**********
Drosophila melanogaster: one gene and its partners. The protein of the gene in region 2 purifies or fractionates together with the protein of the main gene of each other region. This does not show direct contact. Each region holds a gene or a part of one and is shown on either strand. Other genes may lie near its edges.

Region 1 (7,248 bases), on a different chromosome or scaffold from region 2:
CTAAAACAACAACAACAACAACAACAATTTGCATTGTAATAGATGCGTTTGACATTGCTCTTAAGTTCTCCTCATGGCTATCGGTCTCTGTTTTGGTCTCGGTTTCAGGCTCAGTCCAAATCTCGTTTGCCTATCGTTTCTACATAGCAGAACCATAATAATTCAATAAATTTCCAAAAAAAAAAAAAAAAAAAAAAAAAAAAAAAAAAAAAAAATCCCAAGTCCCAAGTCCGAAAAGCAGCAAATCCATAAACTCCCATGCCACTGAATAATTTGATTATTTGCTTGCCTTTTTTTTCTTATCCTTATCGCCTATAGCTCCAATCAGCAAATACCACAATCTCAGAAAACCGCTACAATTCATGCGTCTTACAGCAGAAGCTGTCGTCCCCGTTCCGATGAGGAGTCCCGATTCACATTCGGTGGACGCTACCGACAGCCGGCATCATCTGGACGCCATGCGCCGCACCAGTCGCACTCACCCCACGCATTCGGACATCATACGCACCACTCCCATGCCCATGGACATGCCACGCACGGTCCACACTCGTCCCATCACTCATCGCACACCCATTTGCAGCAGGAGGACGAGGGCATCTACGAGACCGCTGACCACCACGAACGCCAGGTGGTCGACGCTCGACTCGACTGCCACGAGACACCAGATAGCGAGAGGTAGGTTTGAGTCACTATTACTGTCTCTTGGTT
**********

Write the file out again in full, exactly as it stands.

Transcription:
Drosophila melanogaster: one gene and its partners. The protein of the gene in region 2 purifies or fractionates together with the protein of the main gene of each other region. This does not show direct contact. Each region holds a gene or a part of one and is shown on either strand. Other genes may lie near its edges.

Region 1 (7,248 bases), on a different chromosome or scaffold from region 2:
CTAAAACAACAACAACAACAACAACAATTTGCATTGTAATAGATGCGTTTGACATTGCTCTTAAGTTCTCCTCATGGCTATCGGTCTCTGTTTTGGTCTCGGTTTCAGGCTCAGTCCAAATCTCGTTTGCCTATCGTTTCTACATAGCAGAACCATAATAATTCAATAAATTTCCAAAAAAAAAAAAAAAAAAAAAAAAAAAAAAAAAAAAAAAATCCCAAGTCCCAAGTCCGAAAAGCAGCAAATCCATAAACTCCCATGCCACTGAATAATTTGATTATTTGCTTGCCTTTTTTTTCTTATCCTTATCGCCTATAGCTCCAATCAGCAAATACCACAATCTCAGAAAACCGCTACAATTCATGCGTCTTACAGCAGAAGCTGTCGTCCCCGTTCCGATGAGGAGTCCCGATTCACATTCGGTGGACGCTACCGACAGCCGGCATCATCTGGACGCCATGCGCCGCACCAGTCGCACTCACCCCACGCATTCGGACATCATACGCACCACTCCCATGCCCATGGACATGCCACGCACGGTCCACACTCGTCCCATCACTCATCGCACACCCATTTGCAGCAGGAGGACGAGGGCATCTACGAGACCGCTGACCACCACGAACGCCAGGTGGTCGACGCTCGACTCGACTGCCACGAGACACCAGATAGCGAGAGGTAGGTTTGAGTCACTATTACTGTCTCTTGGTT